Why a Strong Data Destruction Policy is Essential

Why a Strong Data Destruction Policy is Essential


Modern businesses place a lot of emphasis on cybersecurity policies to ensure data security and data privacy, but a data destruction policy is just as important as a complementary tool to achieve many of the same goals.

As with cybersecurity policies, data destruction policies must be robust and strong enough to actively protect the sensitive data of clients and customers. A weakly implemented policy that fails to mitigate costly data breaches, for example, can lead to catastrophic effects for organisations’ finances, reputation, and more.

The Importance of Data Security & Data Privacy Protection

Data security and data privacy protection are essential and go hand in hand with an organisation’s commitment to regulatory compliance and towards protecting sensitive data of their clients and customers.

Around the world, jurisdictions are putting in place frameworks that codify and regulate data privacy – most notably in the European Union with the General Data Protection Regulation (GDPR). Increasingly, governments are considering personal data as a fundamental right that must be protected.

Why a Data Destruction Policy is Essential

Secure data destruction is crucial because it eliminates a major source of data breaches to organisations, the unauthorised access to discarded IT assets and potentially some or all of the sensitive data held therein.

A data destruction policy ensures that all of the data destruction processes within an organisation are done in compliance with data privacy protection regulations such as GDPR whilst also mitigating data breaches.

What Should a Data Destruction Policy Include?

Some of the key elements of a good data destruction policy include:

  • Physical data destruction: how, where, and when does your organisation need to physically destroy hard drives, magnetic media, and other IT assets containing sensitive data? Professional IT asset disposition (ITAD) companies often provide physical data destruction methods such as degaussing, shredding, punching, or incinerating hard drives.
  • Wiping/reformatting: when an IT asset needs to be left intact but have all data rendered irretrievable, it is important that your organisation has a plan in place for how employees should wipe or reformat the device.
  • Device backups & data transfer: for devices that are scheduled for destruction, what is the company policy on backups of the devices’ data? How does your organisation plan to destroy backups? What is the preferred method of data transfer, if required?
  • Traceability & accountability: all data destruction processes should be completely traceable and auditable for full accountability in the event of a subsequent data breach or audit. Many ITAD companies provide fully auditable and traceable services, including video verification of destruction and certificate of destruction for every device.
  • Secure logistics: if the IT assets scheduled for destruction need to be destroyed away from the business premises, how will they be transported there? The logistics operation should also be secure and all assets properly inventoried so that no device is unaccounted for.
  • A reliable ITAD partner: for most large organisations, the tasks involved in IT asset disposition such as physical data destruction are best left to dedicated specialists in ITAD. A reliable ITAD partner should always have an outstanding reputation for security and efficiency whilst also providing fully auditable processes. Additional accreditations (e.g. Weeelabex, ISO, eStewards) are also preferred.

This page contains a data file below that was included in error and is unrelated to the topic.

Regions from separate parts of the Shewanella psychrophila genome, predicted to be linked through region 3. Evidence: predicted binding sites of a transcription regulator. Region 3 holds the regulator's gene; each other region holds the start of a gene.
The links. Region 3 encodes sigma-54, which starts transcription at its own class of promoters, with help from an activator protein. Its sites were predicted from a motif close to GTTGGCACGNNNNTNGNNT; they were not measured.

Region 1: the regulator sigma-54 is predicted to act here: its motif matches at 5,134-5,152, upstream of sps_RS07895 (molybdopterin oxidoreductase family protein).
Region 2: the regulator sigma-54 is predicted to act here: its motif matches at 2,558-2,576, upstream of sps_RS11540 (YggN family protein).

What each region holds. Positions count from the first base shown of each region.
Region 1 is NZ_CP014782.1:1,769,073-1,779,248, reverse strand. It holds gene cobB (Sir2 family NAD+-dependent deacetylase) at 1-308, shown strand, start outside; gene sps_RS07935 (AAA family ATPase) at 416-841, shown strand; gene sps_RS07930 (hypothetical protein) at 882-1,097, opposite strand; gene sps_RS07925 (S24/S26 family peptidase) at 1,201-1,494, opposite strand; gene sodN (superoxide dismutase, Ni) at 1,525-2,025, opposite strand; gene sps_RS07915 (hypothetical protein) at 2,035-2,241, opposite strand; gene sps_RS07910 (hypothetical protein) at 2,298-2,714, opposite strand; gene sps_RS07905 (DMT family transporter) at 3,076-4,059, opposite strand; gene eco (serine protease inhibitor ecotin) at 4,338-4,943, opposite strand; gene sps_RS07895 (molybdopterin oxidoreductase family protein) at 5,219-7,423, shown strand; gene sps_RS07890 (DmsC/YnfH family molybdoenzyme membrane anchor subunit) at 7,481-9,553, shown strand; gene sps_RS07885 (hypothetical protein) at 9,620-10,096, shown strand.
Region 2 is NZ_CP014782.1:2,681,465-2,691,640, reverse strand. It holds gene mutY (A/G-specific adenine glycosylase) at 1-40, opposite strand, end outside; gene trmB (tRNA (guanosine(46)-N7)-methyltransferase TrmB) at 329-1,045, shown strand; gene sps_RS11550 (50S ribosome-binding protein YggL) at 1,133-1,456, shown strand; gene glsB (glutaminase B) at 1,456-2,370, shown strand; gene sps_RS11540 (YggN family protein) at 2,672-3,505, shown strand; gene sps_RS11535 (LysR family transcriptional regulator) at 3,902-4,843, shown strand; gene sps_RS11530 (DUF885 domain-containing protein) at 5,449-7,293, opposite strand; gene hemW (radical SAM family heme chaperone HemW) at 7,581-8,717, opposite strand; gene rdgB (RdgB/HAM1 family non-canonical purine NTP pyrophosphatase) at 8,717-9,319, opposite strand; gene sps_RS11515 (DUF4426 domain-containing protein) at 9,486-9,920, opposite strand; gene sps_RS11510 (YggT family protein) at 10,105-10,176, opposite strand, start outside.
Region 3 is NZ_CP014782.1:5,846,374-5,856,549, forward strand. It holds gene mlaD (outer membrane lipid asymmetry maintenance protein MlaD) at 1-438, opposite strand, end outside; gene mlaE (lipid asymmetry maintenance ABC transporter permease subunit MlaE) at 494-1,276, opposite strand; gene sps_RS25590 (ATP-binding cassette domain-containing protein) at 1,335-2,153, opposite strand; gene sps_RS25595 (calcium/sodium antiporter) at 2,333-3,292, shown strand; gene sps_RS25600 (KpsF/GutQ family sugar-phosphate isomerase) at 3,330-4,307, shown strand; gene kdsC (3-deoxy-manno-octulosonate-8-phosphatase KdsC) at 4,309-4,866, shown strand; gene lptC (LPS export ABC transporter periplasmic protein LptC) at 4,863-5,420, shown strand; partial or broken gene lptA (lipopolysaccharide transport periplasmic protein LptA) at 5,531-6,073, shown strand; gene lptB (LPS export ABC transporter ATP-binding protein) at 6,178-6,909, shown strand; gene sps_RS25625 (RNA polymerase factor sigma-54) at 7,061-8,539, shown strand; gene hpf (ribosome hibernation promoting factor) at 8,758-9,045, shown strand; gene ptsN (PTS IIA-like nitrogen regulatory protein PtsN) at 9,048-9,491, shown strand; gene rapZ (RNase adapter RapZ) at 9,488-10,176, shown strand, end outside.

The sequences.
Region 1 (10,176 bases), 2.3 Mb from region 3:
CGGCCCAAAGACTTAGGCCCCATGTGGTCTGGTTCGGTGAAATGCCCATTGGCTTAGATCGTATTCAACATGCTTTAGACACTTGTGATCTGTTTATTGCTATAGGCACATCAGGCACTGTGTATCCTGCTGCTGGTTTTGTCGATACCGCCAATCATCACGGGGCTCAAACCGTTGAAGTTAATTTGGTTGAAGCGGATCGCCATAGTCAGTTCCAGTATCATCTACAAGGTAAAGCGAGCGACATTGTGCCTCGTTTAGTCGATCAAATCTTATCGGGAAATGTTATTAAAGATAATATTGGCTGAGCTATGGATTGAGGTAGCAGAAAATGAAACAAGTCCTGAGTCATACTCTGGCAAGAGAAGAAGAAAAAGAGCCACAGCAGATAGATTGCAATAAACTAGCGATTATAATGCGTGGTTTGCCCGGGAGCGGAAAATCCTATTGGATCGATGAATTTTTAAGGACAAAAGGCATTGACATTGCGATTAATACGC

Secure Data Destruction Keeps Organisations Compliant

Organisations with a good data destruction policy in place stand to benefit from the additional security and peace of mind that all sensitive data on redundant IT assets has been rendered completely, thoroughly irretrievable. There are other benefits, as well.

With regards to GDPR, the maximum fines can be as high as “€20 million, or 4% of the firm’s worldwide annual revenue from the preceding financial year, whichever amount is higher.” The opportunity cost of having a data breach occur as a result of a poor or nonexistent data destruction policy can therefore be severely costly. Fines for non-compliance have increased seven-fold in the EU in 2022, with some fines reaching as high as €350 million.

Moreover, organisations that have put in place a sound data destruction policy have put forth due diligence, so that even should a data breach occur, the fines can be significantly reduced or dropped altogether. The data protection regulator will consider factors such as the organisation’s willingness to cooperate, whether or not they took precautionary measures, and how much (if any) mitigation was put in place to respond to the data breach.

Increasing Compliance, Reducing Data Breaches

In brief, organisations that implement and enforce an effective data destruction policy will likely have a far better outcome in resolving a data breach with regulators and authorities, should one occur. Traceable and auditable data destruction processes can also help investigators determine the possible causes of the data breach so that corrective action can be taken in the future.

Author Bio: Milica Vojnic is a Senior Digital Marketing Executive Wisetek, global leaders in Data Destruction ServicesData Centre Decommissioning. They are also circular economy pioneers enforcing a ‘Zero Landfill’ policy. IT equipment is resold like their range of refurbished laptops or reused in another capacity.